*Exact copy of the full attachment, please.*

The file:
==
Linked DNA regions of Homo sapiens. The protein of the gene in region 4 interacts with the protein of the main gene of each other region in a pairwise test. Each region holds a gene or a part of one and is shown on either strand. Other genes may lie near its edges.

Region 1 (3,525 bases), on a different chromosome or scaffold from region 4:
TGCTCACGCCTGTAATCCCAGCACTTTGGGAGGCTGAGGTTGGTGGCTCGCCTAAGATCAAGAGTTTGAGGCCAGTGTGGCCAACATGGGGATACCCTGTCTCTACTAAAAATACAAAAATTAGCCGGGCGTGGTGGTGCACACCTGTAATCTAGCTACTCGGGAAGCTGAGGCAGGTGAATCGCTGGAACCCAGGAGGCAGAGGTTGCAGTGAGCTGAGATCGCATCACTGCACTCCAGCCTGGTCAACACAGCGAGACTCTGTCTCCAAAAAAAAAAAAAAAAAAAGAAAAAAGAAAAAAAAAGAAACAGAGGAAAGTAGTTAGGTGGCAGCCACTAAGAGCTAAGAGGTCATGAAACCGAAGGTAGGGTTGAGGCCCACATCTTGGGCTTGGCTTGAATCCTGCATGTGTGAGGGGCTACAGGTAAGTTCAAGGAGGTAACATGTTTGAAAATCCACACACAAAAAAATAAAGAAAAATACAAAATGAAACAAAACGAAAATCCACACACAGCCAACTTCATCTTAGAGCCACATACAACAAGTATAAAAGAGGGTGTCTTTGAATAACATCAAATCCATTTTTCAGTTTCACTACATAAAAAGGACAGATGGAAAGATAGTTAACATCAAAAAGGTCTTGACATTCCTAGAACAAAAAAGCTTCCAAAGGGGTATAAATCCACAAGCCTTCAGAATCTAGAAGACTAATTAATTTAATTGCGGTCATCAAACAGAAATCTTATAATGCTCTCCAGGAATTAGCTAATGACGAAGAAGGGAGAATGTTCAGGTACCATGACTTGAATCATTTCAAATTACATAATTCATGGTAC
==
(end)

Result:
Linked DNA regions of Homo sapiens. The protein of the gene in region 4 interacts with the protein of the main gene of each other region in a pairwise test. Each region holds a gene or a part of one and is shown on either strand. Other genes may lie near its edges.

Region 1 (3,525 bases), on a different chromosome or scaffold from region 4:
TGCTCACGCCTGTAATCCCAGCACTTTGGGAGGCTGAGGTTGGTGGCTCGCCTAAGATCAAGAGTTTGAGGCCAGTGTGGCCAACATGGGGATACCCTGTCTCTACTAAAAATACAAAAATTAGCCGGGCGTGGTGGTGCACACCTGTAATCTAGCTACTCGGGAAGCTGAGGCAGGTGAATCGCTGGAACCCAGGAGGCAGAGGTTGCAGTGAGCTGAGATCGCATCACTGCACTCCAGCCTGGTCAACACAGCGAGACTCTGTCTCCAAAAAAAAAAAAAAAAAAAGAAAAAAGAAAAAAAAAGAAACAGAGGAAAGTAGTTAGGTGGCAGCCACTAAGAGCTAAGAGGTCATGAAACCGAAGGTAGGGTTGAGGCCCACATCTTGGGCTTGGCTTGAATCCTGCATGTGTGAGGGGCTACAGGTAAGTTCAAGGAGGTAACATGTTTGAAAATCCACACACAAAAAAATAAAGAAAAATACAAAATGAAACAAAACGAAAATCCACACACAGCCAACTTCATCTTAGAGCCACATACAACAAGTATAAAAGAGGGTGTCTTTGAATAACATCAAATCCATTTTTCAGTTTCACTACATAAAAAGGACAGATGGAAAGATAGTTAACATCAAAAAGGTCTTGACATTCCTAGAACAAAAAAGCTTCCAAAGGGGTATAAATCCACAAGCCTTCAGAATCTAGAAGACTAATTAATTTAATTGCGGTCATCAAACAGAAATCTTATAATGCTCTCCAGGAATTAGCTAATGACGAAGAAGGGAGAATGTTCAGGTACCATGACTTGAATCATTTCAAATTACATAATTCATGGTAC